If I don’t forget to submit my entries in time (as happened last year); I hope to enter my meads into the International Mazer Cup in Boulder, CO. Not a problem missing the competition last year. Mead, like many wines, improves with age.

It will be an interesting and valuable learning experience to get the feedback of judges. I was hoping to attend in person but because of the flooding from the heavy rains this summer, the venue has been damaged and the public event has had to be postponed until 2015.

Ok enough daydreaming about future brewing and mead-making. It’s time to get back to editing that review article.

I wish you all a happy, safe and prosperous 2014!

A Perfect Autumn Breakfast…

Autumn Breakfast

I haven’t posted anything for months and months.

I’ve been extremely busy with work. In my spare time I’ve been busy planting, weeding and harvesting our vegetable garden, finishing a chicken house for our fifty new pullets, constructing a duck house/tool shed in the garden, working with our honeybees and practicing new songs on my fiddle…

I haven’t had much time to run, but that will change soon. This is an ultrarunning blog after all.

After spending all week in front of a computer at the office, the last thing I’ve wanted to do is sit in front of the computer writing a post when I could be outside actually doing something instead.

This morning I enjoyed the perfect homegrown Autumn breakfast:

Homemade yogurt made from home-produced milk from our dairy cow, Mariah.

Sweetened with honey from our own honeybees…

Then topped with delicious juicy-tart raspberries picked from our garden…

Breakfast can’t get much better than that.


She’ll Be Comin’ Round the Mountain, When She Comes…

Shell be coming round the mountain...This song needs no introduction. Everyone of us has sung or at least heard “She’ll Be Comin’ Round the Mountain…”

The melody for the song was originally an Old Negro spiritual “When the Chariot Comes“, about the second coming of Christ written in the 1800s. The “She” in the song originally refers to the chariot that Christ would be driving.

She’ll be coming ’round the mountain when she comes…
She’ll be coming ’round the mountain when she comes…

She’ll be ridin’ six white horses when she comes……
She’ll be ridin’ six white horses when she comes…..

Oh, we’ll kill the old rooster when she comes……
Oh, we’ll kill the old rooster when she comes……

Oh, we’ll have chickens and dumplings when she comes……
Oh, we’ll have chickens and dumplings when she comes……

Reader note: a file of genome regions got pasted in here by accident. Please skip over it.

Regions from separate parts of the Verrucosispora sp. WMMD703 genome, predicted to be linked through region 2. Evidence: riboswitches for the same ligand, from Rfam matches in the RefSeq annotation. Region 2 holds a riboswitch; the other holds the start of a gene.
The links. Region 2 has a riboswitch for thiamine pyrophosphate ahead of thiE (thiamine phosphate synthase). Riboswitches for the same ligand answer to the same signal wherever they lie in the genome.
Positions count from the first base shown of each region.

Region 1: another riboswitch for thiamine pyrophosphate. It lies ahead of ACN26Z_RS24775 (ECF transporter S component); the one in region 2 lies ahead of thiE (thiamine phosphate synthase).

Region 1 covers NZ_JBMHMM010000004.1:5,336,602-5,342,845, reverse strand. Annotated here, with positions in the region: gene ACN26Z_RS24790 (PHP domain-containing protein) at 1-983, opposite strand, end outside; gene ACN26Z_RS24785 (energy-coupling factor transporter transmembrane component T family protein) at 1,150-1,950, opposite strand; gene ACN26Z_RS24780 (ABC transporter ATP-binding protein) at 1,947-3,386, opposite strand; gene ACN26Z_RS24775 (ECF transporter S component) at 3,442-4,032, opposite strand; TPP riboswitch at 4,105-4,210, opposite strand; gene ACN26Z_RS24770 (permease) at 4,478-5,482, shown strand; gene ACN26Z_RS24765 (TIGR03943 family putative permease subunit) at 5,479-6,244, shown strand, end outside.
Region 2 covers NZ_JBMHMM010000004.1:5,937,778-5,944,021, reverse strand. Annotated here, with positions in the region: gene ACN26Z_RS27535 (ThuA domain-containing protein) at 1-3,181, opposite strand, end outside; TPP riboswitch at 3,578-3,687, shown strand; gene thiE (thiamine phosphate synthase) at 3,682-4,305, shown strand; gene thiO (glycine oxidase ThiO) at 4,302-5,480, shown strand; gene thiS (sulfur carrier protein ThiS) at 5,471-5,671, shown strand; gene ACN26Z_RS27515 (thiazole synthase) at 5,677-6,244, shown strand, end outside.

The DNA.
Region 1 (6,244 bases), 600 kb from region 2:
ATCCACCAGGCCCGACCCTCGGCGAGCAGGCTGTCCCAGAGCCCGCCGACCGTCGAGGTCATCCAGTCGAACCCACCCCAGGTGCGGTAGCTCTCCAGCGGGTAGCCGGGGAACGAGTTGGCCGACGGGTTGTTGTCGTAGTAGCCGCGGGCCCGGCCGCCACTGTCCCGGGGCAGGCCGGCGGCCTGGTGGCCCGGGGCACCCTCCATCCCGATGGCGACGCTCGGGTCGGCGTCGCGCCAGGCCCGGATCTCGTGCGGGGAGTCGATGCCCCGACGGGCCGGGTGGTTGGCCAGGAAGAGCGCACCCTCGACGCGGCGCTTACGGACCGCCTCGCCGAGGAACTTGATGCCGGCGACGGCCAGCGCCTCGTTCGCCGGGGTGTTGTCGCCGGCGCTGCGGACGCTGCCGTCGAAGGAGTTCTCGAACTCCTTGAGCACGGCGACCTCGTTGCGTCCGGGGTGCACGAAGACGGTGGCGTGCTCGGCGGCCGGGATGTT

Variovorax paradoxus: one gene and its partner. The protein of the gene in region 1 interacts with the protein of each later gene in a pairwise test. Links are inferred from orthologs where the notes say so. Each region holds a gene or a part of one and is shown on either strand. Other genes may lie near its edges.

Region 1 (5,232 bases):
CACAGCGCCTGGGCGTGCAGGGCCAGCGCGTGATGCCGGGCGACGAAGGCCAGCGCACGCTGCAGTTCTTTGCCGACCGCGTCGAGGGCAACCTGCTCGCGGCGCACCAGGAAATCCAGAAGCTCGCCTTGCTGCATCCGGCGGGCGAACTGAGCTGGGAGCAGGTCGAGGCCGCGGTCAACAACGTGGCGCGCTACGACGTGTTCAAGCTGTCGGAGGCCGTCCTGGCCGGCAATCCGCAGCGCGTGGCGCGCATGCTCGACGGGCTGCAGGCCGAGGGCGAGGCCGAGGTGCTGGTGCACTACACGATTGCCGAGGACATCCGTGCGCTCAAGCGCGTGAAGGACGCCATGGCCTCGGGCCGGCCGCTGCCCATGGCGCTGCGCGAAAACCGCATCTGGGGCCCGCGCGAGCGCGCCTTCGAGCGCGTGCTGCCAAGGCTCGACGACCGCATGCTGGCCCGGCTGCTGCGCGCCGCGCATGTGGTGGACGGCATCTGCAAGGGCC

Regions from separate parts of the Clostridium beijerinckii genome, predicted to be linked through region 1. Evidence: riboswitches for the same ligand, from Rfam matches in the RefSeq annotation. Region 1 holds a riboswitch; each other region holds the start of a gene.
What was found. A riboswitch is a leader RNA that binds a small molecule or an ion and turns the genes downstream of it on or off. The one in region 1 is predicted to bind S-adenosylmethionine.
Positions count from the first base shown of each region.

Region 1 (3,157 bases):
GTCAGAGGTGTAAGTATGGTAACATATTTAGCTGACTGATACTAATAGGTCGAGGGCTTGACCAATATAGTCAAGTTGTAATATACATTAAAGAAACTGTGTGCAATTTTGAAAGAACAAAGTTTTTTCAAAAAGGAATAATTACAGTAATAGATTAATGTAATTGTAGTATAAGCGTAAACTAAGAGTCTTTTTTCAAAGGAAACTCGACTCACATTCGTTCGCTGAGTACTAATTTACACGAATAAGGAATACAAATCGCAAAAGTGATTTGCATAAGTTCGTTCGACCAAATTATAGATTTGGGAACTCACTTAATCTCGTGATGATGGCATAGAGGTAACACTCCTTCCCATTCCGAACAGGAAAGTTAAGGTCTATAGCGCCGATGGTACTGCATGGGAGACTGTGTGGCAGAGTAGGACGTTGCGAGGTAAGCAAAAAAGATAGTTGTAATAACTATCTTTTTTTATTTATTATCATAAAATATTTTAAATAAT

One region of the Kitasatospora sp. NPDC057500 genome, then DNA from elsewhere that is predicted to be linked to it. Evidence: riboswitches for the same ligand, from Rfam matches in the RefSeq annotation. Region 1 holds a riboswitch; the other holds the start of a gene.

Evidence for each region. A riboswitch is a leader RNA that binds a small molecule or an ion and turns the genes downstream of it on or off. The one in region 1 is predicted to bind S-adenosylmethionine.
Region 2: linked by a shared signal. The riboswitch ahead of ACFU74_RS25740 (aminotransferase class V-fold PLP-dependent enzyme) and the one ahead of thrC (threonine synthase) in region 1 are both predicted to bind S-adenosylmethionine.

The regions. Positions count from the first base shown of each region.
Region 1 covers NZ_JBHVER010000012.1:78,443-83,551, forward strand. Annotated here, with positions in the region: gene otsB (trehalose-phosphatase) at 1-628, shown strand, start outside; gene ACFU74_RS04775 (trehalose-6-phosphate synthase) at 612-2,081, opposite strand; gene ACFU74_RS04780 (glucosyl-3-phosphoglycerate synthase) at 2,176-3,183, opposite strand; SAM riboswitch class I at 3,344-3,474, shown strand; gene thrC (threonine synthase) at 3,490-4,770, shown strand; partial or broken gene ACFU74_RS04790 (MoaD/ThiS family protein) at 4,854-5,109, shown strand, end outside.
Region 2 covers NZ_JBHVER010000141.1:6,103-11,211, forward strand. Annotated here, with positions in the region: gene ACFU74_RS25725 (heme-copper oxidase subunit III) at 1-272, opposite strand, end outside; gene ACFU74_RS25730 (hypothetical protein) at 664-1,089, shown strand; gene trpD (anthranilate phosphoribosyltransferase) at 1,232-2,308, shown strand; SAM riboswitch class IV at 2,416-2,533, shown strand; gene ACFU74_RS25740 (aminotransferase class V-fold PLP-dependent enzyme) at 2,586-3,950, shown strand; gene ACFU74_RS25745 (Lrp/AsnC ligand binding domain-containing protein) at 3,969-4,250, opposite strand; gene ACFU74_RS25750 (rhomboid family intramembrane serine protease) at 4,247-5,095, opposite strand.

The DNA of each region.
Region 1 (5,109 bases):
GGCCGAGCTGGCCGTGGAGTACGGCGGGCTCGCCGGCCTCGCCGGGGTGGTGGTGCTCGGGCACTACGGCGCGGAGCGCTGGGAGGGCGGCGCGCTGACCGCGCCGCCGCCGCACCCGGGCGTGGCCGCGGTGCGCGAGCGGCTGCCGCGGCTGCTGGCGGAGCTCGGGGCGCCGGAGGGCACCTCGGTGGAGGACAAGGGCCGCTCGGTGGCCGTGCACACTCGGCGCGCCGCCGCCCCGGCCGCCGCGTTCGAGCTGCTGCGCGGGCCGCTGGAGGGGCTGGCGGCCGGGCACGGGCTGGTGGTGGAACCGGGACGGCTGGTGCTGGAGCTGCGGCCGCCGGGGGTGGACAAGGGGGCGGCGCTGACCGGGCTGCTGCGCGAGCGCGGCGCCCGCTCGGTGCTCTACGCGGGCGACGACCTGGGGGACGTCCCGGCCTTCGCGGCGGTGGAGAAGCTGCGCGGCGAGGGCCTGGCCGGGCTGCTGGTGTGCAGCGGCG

Oh, we’ll all come out to meet her when she comes……
Oh, we’ll all come out to meet her when she comes……

We’ll be shoutin’ Hallelujah when she comes……
We’ll be shoutin’ Hallelujah when she comes……

She’ll be coming ’round the mountain, she’ll be coming ’round the mountain,
She’ll be coming ’round the mountain when she comes…

In the late 19th century the song spread to Appalachia where the current lyrics were developed. Later it was sung by railroad work gangs in the across the US. It was first published in print by Carl Sandburg in 1927.

It is now thought of as an old folk song for children.

Click on the photo above or click here  to listen to me playing:

Spring is here (and then it wasn’t)










The last few weeks we’ve had some sunny warm days in the 60s and 70s.

The bluebirds have returned, as have the robins.

The grass is turning green, the tulips are sprouting, and the daffodil buds are almost ready to bloom.

Spring is here!???????????????????????????????

A week ago, last Monday, I came home to discover the surest sign that spring has arrived: my honeybees were returning to the hive carrying pellets of pale yellow pollen on their legs. They probably found some willow or birch blooming down in our canyon.

I opened the hives to see how they are doing. I  found that one of the queens is already laying eggs and even has some capped brood (baby bees). The other queen hasn’t started laying but gosh did she look plump and fat- she is probably full of eggs. I expect that she will begin laying soon.

My bees are good girls!

Last weekend, I tilled in the composted manure and prepared our raised beds . I planted my peas planted as well as my outside spinach. A slight frost won’t hurt them.

Planting season has begun!




???????????????????????????????We already have been harvesting fresh salad greens from the hoop greenhouse for several weeks. There is nothing like eating fresh homegrown salad of spinach, arugula, Tai tsoi, lettuce, claytonia, mache, and baby kale.

We’ve also have continued to dig fesh carrots right out of the garden. Last year I planted a variety of orange, yellow and purple carrots.

When cold weather came, I covered the carrots with a foot of straw and then clear plastic to keep in the warm of the sun and prevent the ground from freezing solid. After several weeks of cold weather, the starch in the carrots is converted to sugar.

Carrots wintered underground are the sweetest you’ll ever taste.


Eating locally grown foods is an emerging trend- well there is nothing more local than eating what we’ve grown ourselves a hundred yards out our back door, now is there?


My transplants have been started including peppers, tomatoes, eggplant, cabbage, broccoli, Brussels sprouts, cauliflower, leeks and onions.

In a few weeks, the leeks, onions and cabbage family will go outside into the garden- they can tolerate a mild frost.

Already I can see the garlic and fava beans I planted last fall beginning to sprout from the ground where they spent all winter.



The tomatoes. peppers and eggplant will go in the hoop house a couple of weeks before our last frost date (around mid-May).